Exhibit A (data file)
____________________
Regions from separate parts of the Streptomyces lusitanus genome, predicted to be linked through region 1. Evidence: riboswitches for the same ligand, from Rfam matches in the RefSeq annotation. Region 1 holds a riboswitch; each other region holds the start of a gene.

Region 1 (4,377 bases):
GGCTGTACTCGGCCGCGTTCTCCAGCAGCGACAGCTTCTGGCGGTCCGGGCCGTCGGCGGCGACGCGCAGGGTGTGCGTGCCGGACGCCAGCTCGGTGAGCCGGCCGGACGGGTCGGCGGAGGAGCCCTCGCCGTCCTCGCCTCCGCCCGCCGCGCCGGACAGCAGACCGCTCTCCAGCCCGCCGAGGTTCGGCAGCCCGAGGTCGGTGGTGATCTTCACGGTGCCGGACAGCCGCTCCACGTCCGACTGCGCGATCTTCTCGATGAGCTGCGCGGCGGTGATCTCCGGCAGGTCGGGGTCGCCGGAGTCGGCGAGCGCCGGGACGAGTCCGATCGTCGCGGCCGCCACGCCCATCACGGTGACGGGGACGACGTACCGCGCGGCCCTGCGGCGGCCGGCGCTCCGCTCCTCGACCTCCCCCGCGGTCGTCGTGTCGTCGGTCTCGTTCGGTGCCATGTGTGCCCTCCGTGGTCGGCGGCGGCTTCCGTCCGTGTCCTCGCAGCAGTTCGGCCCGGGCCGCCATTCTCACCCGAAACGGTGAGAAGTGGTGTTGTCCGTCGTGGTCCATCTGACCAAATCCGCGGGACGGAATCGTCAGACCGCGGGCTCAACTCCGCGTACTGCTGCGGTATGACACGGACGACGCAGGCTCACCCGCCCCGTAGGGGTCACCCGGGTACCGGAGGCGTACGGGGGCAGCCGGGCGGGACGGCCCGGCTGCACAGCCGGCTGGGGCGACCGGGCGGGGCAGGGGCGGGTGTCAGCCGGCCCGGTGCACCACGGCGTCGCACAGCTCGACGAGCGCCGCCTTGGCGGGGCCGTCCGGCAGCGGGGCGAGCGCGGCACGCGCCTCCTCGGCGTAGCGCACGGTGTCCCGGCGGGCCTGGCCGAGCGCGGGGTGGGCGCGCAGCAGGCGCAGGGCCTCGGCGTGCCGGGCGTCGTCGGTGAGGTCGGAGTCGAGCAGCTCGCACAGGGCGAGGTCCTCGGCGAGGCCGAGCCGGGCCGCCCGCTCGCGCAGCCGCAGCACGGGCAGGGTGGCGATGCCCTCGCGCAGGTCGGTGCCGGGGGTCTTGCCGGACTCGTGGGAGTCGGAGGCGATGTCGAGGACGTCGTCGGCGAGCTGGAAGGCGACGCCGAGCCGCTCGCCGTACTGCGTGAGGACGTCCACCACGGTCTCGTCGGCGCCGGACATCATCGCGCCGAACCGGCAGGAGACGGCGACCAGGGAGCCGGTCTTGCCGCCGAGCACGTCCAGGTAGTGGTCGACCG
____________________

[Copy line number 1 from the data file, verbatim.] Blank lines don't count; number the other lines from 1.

Regions from separate parts of the Streptomyces lusitanus genome, predicted to be linked through region 1. Evidence: riboswitches for the same ligand, from Rfam matches in the RefSeq annotation. Region 1 holds a riboswitch; each other region holds the start of a gene.